MetroPCS is again asking the FCC to force AT&T to divest spectrum if its mega-merger with T-Mobile USA goes through.
The operator is one of the few regional wireless providers who haven’t asked for an outright ban of the deal.
“This merger will upset the competitive equilibrium and divide the industry starkly into spectrum “haves” and “have-nots” when it comes to providing these services,” MetroPCS said in a document filed late Friday with the FCC. “Thus, the only realistic option to ensure that the MSR Carriers have access to spectrum is for the Commission to require AT&T/T-Mobile to divest it.”
MetroPCS would stand to benefit if the FCC required AT&T and T-Mobile to sell off spectrum to competitors through a public auction. The prepaid operator has struggled to address a bandwidth shortage that has curtailed the speeds of its LTE network, and has so far been unable to secure spectrum on the private market.
The company renewed its call for conditions on the merger in response to an ex parte document filed by AT&T and Deutsche Telekom last month that cited several smaller operators such as Leap and U.S. Cellular as competitors to AT&T.
MetroPCS conceded that regional operators like itself serve as AT&T’s competitors under current market conditions, but said its ability to compete would be seriously compromised if the T-Mobile deal was allowed to pass without major concessions.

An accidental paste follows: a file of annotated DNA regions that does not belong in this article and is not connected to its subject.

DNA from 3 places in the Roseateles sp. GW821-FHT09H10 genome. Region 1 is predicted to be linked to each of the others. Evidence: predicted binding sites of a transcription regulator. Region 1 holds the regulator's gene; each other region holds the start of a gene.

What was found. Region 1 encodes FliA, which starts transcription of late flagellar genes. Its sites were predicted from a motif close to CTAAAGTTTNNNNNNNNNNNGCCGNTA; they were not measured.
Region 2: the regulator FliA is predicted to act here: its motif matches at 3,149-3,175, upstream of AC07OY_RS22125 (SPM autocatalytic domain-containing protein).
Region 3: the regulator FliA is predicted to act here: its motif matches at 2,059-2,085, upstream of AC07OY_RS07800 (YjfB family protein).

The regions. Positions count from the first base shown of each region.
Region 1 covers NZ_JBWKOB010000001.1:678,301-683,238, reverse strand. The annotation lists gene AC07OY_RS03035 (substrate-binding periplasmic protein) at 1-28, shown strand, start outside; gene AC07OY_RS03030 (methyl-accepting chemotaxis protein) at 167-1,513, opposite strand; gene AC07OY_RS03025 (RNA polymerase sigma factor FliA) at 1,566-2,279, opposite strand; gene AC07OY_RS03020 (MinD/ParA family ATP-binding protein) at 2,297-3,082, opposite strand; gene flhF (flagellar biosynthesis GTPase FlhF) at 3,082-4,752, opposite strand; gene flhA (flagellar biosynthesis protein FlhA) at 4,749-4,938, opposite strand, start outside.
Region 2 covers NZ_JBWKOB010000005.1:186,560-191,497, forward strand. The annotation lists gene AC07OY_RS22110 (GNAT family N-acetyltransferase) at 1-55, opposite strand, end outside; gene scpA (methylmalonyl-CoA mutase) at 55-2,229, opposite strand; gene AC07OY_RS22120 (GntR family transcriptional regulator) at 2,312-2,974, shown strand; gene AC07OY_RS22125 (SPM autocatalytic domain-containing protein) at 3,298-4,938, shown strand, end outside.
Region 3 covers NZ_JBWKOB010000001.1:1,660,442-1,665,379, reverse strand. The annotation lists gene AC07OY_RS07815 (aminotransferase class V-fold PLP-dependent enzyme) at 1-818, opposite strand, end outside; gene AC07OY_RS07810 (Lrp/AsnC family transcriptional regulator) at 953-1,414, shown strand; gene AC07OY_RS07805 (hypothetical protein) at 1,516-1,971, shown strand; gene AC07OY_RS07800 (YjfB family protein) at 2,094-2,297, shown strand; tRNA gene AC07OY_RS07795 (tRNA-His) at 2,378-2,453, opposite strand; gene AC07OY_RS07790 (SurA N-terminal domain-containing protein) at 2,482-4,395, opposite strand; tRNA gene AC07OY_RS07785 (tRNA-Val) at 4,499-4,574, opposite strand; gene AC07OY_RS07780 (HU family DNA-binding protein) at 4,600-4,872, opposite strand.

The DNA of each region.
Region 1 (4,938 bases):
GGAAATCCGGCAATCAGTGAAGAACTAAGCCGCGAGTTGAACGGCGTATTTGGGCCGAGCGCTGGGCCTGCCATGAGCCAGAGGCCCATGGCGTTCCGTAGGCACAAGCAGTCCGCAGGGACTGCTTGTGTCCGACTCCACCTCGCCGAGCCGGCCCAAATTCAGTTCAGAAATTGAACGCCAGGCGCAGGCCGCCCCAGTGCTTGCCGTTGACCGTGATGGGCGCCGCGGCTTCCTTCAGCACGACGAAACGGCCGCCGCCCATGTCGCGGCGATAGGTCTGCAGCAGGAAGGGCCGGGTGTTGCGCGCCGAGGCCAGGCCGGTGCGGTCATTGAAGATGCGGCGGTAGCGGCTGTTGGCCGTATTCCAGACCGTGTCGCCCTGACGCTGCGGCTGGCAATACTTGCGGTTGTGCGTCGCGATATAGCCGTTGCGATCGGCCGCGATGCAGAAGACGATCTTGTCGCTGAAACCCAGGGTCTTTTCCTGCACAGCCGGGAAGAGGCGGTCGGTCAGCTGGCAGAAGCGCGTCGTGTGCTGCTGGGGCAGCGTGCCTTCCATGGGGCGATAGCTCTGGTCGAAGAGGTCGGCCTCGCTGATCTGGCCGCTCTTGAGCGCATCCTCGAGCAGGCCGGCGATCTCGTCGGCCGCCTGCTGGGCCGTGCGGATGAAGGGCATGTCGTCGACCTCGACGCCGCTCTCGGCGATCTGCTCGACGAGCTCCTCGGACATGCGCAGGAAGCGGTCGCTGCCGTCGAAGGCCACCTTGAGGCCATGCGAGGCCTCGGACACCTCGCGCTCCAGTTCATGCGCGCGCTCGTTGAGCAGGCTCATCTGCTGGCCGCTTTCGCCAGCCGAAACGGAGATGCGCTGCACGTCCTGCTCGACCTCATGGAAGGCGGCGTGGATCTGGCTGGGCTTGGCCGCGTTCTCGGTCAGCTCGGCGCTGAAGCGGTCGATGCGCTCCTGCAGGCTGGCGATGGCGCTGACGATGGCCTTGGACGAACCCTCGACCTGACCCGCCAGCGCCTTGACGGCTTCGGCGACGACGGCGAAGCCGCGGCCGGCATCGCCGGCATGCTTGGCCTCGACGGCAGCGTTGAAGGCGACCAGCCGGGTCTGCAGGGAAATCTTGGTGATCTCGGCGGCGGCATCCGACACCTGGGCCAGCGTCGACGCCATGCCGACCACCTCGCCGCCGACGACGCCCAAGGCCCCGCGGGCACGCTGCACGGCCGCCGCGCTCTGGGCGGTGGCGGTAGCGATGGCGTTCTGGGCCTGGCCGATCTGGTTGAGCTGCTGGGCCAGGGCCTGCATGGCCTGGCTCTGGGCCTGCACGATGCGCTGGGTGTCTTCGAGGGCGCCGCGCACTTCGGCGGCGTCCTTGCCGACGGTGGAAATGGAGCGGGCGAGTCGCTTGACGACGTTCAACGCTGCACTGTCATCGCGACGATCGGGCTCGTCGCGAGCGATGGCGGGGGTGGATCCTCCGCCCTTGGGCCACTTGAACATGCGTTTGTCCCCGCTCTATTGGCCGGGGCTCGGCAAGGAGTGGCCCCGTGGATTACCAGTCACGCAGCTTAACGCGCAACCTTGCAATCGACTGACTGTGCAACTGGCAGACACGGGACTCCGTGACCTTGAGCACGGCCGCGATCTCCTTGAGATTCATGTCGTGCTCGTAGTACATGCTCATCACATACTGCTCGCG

“The Applicant’s July 20 Ex Parte is largely irrelevant, misplaced, and nonresponsive to the serious issues raised by MetroPCS,” the company wrote.
AT&T has maintained that the U.S. wireless market will remain sufficiently competitive if its acquisition of T-Mobile is approved.
Other wireless operators who want the FCC to block AT&T’s acquisition of T-Mobile have asked the agency to impose conditions on the deal if it is ultimately approved, including spectrum sell-offs, limits on handset exclusivity deals and mandated interoperability for the 700 MHz band.
AT&T is prepared to take $7.8 billion in “adverse effects” like spectrum and market divestures to get the deal passed, according to its merger agreement with T-Mobile. It is widely believed that the FCC will force AT&T to give up assets if it approves the T-Mobile buyout.